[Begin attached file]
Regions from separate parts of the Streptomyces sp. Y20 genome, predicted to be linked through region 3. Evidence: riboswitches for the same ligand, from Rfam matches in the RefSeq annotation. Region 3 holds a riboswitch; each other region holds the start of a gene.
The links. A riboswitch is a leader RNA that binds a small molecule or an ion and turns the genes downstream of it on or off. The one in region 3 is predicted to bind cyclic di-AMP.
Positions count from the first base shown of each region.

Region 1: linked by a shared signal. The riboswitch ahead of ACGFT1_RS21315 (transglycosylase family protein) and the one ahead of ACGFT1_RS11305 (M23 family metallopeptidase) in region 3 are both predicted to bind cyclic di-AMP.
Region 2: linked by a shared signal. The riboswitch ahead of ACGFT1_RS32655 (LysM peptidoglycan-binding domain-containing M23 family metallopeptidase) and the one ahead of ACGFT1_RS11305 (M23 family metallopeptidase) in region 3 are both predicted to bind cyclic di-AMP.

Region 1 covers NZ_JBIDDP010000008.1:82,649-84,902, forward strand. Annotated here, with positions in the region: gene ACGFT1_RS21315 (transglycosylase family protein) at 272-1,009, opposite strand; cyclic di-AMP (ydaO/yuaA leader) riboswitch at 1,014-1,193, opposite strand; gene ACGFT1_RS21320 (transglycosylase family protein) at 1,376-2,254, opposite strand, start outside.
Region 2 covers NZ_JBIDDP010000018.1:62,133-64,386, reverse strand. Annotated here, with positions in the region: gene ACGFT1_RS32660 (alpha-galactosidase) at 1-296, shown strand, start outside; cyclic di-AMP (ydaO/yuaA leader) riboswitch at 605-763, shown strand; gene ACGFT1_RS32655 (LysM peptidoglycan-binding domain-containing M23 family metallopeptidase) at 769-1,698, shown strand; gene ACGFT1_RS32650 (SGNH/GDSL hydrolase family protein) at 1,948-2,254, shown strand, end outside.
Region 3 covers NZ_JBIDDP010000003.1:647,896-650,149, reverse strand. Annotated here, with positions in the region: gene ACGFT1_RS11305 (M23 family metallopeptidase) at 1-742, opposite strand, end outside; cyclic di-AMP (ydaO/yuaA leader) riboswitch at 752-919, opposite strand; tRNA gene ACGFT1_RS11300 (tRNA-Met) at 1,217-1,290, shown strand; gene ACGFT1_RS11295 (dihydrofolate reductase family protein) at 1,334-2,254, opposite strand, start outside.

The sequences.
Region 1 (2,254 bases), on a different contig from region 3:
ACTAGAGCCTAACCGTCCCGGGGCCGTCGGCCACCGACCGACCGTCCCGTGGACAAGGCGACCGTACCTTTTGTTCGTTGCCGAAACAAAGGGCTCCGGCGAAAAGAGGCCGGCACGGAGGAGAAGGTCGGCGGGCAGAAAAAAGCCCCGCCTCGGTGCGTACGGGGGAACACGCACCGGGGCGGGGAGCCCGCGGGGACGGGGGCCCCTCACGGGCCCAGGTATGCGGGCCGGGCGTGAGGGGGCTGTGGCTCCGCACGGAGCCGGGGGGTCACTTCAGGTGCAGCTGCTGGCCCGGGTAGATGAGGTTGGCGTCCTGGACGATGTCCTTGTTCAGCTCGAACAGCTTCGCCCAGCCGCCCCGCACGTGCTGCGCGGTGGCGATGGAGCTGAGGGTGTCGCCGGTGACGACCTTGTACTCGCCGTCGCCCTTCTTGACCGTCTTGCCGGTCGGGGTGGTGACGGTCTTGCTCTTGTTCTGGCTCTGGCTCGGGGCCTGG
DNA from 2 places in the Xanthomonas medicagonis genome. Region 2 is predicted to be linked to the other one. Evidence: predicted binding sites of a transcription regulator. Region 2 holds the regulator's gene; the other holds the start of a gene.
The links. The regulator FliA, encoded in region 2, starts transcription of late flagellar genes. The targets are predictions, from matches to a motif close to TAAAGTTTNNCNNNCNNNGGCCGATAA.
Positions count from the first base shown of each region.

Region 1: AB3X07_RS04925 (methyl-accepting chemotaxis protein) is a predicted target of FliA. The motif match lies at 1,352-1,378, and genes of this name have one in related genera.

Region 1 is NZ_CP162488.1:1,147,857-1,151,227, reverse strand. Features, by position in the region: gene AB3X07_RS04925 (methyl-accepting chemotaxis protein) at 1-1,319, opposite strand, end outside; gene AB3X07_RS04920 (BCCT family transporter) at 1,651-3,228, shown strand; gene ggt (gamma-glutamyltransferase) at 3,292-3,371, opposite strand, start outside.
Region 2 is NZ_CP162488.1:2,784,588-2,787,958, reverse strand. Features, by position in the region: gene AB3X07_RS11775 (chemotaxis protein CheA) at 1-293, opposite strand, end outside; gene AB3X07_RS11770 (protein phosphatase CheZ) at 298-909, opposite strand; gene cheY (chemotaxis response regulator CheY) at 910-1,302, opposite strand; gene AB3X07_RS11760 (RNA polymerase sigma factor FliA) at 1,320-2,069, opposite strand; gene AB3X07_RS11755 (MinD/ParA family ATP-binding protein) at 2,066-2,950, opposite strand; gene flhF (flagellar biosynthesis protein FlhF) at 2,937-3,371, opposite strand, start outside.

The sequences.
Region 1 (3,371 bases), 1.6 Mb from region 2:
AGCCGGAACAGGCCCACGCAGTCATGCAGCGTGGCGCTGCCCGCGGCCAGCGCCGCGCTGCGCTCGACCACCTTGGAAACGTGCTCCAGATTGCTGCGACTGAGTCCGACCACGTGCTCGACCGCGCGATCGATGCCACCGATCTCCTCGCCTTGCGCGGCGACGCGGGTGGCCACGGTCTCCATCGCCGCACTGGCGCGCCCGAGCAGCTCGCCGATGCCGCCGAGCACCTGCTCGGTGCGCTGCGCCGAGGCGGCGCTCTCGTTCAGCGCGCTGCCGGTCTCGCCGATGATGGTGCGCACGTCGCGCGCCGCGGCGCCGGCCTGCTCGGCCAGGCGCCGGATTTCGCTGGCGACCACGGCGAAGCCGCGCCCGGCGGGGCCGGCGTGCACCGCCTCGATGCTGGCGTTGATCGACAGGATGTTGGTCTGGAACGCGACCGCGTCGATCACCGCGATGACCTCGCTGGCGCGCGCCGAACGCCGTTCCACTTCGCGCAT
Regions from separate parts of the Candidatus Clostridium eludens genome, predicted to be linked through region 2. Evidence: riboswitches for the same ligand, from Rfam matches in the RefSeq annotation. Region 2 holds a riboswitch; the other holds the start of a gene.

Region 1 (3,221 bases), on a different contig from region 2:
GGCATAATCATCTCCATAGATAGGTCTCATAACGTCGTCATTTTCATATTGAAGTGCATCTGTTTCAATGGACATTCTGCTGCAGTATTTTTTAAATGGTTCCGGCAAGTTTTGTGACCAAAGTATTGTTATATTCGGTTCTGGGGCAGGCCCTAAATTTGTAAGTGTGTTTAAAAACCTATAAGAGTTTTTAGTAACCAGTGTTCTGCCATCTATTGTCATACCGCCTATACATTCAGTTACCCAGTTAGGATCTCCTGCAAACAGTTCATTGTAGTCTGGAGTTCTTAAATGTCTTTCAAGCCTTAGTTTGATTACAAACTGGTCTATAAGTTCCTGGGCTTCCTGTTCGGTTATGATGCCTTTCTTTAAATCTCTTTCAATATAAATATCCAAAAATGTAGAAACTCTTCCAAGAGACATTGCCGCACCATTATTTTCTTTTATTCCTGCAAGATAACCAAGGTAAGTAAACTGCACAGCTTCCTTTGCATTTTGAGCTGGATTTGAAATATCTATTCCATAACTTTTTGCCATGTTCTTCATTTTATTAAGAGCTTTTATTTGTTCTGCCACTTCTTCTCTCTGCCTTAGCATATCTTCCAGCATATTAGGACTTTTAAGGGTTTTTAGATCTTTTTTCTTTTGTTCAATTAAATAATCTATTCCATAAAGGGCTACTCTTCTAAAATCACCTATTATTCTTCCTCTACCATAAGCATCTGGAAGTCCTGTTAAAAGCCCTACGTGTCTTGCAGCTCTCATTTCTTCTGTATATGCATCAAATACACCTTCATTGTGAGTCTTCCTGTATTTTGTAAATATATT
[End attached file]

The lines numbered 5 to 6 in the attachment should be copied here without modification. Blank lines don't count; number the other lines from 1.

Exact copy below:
Region 2: linked by a shared signal. The riboswitch ahead of ACGFT1_RS32655 (LysM peptidoglycan-binding domain-containing M23 family metallopeptidase) and the one ahead of ACGFT1_RS11305 (M23 family metallopeptidase) in region 3 are both predicted to bind cyclic di-AMP.

Region 1 covers NZ_JBIDDP010000008.1:82,649-84,902, forward strand. Annotated here, with positions in the region: gene ACGFT1_RS21315 (transglycosylase family protein) at 272-1,009, opposite strand; cyclic di-AMP (ydaO/yuaA leader) riboswitch at 1,014-1,193, opposite strand; gene ACGFT1_RS21320 (transglycosylase family protein) at 1,376-2,254, opposite strand, start outside.